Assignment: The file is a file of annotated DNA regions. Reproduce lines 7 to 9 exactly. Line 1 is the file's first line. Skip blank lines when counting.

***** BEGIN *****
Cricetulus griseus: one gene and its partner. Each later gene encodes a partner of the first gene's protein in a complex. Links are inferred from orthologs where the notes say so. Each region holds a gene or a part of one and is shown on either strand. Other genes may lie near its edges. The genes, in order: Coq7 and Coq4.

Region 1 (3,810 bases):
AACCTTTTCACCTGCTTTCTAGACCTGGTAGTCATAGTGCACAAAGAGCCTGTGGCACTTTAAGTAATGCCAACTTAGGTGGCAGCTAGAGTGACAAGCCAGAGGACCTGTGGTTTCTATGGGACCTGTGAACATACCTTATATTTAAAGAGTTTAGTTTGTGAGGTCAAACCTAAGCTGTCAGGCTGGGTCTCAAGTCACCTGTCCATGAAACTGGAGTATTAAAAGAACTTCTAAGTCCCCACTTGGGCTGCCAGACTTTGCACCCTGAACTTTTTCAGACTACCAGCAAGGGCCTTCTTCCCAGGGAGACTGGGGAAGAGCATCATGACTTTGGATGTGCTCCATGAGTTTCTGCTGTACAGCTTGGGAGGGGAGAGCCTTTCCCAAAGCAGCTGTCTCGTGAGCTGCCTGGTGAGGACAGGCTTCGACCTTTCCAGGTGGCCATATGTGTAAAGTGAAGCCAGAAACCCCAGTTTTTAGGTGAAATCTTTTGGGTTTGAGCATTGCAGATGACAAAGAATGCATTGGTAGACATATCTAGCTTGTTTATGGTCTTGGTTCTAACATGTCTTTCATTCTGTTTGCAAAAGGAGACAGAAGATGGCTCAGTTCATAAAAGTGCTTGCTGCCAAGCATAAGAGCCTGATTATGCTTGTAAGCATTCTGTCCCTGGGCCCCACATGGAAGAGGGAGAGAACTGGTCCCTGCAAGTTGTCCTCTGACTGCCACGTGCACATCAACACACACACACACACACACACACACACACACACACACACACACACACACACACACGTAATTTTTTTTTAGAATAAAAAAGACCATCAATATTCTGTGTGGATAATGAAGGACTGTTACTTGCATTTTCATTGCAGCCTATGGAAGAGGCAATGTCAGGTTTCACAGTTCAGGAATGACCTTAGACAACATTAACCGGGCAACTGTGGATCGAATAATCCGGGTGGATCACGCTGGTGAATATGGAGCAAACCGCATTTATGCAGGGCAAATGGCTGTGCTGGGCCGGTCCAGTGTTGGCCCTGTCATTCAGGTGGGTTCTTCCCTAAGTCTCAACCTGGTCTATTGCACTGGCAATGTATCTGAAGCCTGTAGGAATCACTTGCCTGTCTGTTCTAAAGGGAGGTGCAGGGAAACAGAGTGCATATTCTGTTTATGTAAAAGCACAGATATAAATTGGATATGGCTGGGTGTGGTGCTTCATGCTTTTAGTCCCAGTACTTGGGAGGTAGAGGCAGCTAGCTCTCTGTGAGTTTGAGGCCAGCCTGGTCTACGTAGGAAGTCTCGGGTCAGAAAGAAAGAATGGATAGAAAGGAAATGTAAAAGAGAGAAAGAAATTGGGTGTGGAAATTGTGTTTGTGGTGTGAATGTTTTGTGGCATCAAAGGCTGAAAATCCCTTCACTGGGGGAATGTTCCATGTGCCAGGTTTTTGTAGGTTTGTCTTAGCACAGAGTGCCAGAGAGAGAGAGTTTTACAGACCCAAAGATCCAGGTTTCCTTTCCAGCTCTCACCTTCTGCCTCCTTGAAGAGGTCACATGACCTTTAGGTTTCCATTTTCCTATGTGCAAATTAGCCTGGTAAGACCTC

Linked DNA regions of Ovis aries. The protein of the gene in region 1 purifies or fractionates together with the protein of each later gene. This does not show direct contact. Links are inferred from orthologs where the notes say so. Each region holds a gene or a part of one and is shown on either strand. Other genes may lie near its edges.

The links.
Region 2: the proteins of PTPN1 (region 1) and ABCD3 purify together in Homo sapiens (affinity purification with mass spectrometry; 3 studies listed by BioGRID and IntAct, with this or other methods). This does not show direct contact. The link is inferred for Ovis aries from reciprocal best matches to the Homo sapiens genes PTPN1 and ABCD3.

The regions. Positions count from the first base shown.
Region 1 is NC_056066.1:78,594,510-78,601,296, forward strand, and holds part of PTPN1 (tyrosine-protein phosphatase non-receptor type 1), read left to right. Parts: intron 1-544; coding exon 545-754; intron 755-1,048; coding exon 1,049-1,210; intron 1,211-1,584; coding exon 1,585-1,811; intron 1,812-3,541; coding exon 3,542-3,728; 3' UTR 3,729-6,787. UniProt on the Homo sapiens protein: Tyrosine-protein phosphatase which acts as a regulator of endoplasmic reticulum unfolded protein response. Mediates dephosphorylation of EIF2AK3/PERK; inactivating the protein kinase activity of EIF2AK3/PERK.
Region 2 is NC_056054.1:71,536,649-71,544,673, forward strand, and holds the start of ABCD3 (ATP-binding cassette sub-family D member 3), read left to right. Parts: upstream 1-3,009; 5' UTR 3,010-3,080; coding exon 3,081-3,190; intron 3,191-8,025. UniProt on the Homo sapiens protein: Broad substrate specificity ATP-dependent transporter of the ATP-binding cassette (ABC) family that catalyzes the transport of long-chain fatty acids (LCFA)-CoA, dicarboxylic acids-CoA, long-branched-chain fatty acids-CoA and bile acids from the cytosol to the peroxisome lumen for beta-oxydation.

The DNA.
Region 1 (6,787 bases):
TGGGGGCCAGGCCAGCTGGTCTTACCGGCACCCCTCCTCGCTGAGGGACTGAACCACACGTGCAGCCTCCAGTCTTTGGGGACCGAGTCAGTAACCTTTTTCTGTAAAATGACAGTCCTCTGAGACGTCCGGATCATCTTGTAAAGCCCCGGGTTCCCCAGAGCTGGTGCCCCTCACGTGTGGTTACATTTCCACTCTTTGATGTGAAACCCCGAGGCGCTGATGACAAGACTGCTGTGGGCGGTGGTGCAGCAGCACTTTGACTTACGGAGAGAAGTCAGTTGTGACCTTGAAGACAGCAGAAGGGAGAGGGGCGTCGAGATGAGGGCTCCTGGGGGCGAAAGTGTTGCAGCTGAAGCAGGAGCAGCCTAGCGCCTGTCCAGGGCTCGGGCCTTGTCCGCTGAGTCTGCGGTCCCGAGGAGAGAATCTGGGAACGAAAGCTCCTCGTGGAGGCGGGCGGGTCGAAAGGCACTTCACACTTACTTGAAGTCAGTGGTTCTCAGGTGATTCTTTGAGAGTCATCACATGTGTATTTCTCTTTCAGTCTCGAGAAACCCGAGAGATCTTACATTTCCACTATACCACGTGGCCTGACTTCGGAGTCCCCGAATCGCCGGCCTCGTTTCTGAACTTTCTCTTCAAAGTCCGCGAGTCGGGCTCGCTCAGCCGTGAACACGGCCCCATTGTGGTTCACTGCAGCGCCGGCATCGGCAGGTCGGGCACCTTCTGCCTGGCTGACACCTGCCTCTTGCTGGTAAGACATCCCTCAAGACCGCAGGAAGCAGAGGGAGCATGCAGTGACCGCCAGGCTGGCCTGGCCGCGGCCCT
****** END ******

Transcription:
The regions. Positions count from the first base shown.
Region 1 is NC_056066.1:78,594,510-78,601,296, forward strand, and holds part of PTPN1 (tyrosine-protein phosphatase non-receptor type 1), read left to right. Parts: intron 1-544; coding exon 545-754; intron 755-1,048; coding exon 1,049-1,210; intron 1,211-1,584; coding exon 1,585-1,811; intron 1,812-3,541; coding exon 3,542-3,728; 3' UTR 3,729-6,787. UniProt on the Homo sapiens protein: Tyrosine-protein phosphatase which acts as a regulator of endoplasmic reticulum unfolded protein response. Mediates dephosphorylation of EIF2AK3/PERK; inactivating the protein kinase activity of EIF2AK3/PERK.
Region 2 is NC_056054.1:71,536,649-71,544,673, forward strand, and holds the start of ABCD3 (ATP-binding cassette sub-family D member 3), read left to right. Parts: upstream 1-3,009; 5' UTR 3,010-3,080; coding exon 3,081-3,190; intron 3,191-8,025. UniProt on the Homo sapiens protein: Broad substrate specificity ATP-dependent transporter of the ATP-binding cassette (ABC) family that catalyzes the transport of long-chain fatty acids (LCFA)-CoA, dicarboxylic acids-CoA, long-branched-chain fatty acids-CoA and bile acids from the cytosol to the peroxisome lumen for beta-oxydation.